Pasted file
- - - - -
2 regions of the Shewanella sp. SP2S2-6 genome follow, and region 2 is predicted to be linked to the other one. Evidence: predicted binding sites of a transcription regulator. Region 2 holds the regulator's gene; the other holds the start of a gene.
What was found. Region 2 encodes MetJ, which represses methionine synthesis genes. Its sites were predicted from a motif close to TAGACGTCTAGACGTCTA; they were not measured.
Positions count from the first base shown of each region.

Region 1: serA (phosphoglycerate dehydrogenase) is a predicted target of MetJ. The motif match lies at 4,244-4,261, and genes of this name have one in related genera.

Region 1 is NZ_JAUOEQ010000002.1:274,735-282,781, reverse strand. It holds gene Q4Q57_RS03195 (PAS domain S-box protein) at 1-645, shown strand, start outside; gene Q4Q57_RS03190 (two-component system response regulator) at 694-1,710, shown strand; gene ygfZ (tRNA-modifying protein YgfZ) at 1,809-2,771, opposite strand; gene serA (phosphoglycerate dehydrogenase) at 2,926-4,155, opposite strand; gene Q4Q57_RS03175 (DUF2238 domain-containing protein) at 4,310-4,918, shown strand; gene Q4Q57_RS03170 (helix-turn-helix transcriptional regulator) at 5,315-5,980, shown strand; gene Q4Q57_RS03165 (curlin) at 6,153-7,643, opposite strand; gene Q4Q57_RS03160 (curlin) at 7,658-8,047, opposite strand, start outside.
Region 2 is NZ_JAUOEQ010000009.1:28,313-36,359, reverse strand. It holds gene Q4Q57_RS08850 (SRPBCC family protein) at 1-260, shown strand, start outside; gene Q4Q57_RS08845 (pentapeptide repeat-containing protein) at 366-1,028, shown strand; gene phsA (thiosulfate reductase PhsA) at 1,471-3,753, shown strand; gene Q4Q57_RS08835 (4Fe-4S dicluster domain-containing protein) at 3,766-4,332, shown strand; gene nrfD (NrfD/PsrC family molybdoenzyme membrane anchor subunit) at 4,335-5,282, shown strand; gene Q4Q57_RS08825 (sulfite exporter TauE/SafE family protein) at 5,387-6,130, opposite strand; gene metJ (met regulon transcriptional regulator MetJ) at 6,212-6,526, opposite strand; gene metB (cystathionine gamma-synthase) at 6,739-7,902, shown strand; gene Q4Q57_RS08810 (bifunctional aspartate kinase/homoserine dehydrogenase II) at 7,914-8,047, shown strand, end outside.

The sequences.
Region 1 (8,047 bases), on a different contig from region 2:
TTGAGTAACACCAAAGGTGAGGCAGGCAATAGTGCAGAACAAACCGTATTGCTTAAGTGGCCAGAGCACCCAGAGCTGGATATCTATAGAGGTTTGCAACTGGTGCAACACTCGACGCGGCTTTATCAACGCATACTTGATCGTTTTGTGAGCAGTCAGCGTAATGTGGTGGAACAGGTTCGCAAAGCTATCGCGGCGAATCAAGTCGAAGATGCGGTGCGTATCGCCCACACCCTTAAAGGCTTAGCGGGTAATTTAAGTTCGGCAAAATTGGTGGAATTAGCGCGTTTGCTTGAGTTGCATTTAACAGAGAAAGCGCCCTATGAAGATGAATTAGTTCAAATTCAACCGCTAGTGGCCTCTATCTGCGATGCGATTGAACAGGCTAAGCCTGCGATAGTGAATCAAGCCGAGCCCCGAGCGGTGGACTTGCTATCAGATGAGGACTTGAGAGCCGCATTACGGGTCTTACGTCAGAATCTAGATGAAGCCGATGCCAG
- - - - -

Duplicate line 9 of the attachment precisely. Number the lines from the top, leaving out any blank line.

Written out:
TTGAGTAACACCAAAGGTGAGGCAGGCAATAGTGCAGAACAAACCGTATTGCTTAAGTGGCCAGAGCACCCAGAGCTGGATATCTATAGAGGTTTGCAACTGGTGCAACACTCGACGCGGCTTTATCAACGCATACTTGATCGTTTTGTGAGCAGTCAGCGTAATGTGGTGGAACAGGTTCGCAAAGCTATCGCGGCGAATCAAGTCGAAGATGCGGTGCGTATCGCCCACACCCTTAAAGGCTTAGCGGGTAATTTAAGTTCGGCAAAATTGGTGGAATTAGCGCGTTTGCTTGAGTTGCATTTAACAGAGAAAGCGCCCTATGAAGATGAATTAGTTCAAATTCAACCGCTAGTGGCCTCTATCTGCGATGCGATTGAACAGGCTAAGCCTGCGATAGTGAATCAAGCCGAGCCCCGAGCGGTGGACTTGCTATCAGATGAGGACTTGAGAGCCGCATTACGGGTCTTACGTCAGAATCTAGATGAAGCCGATGCCAG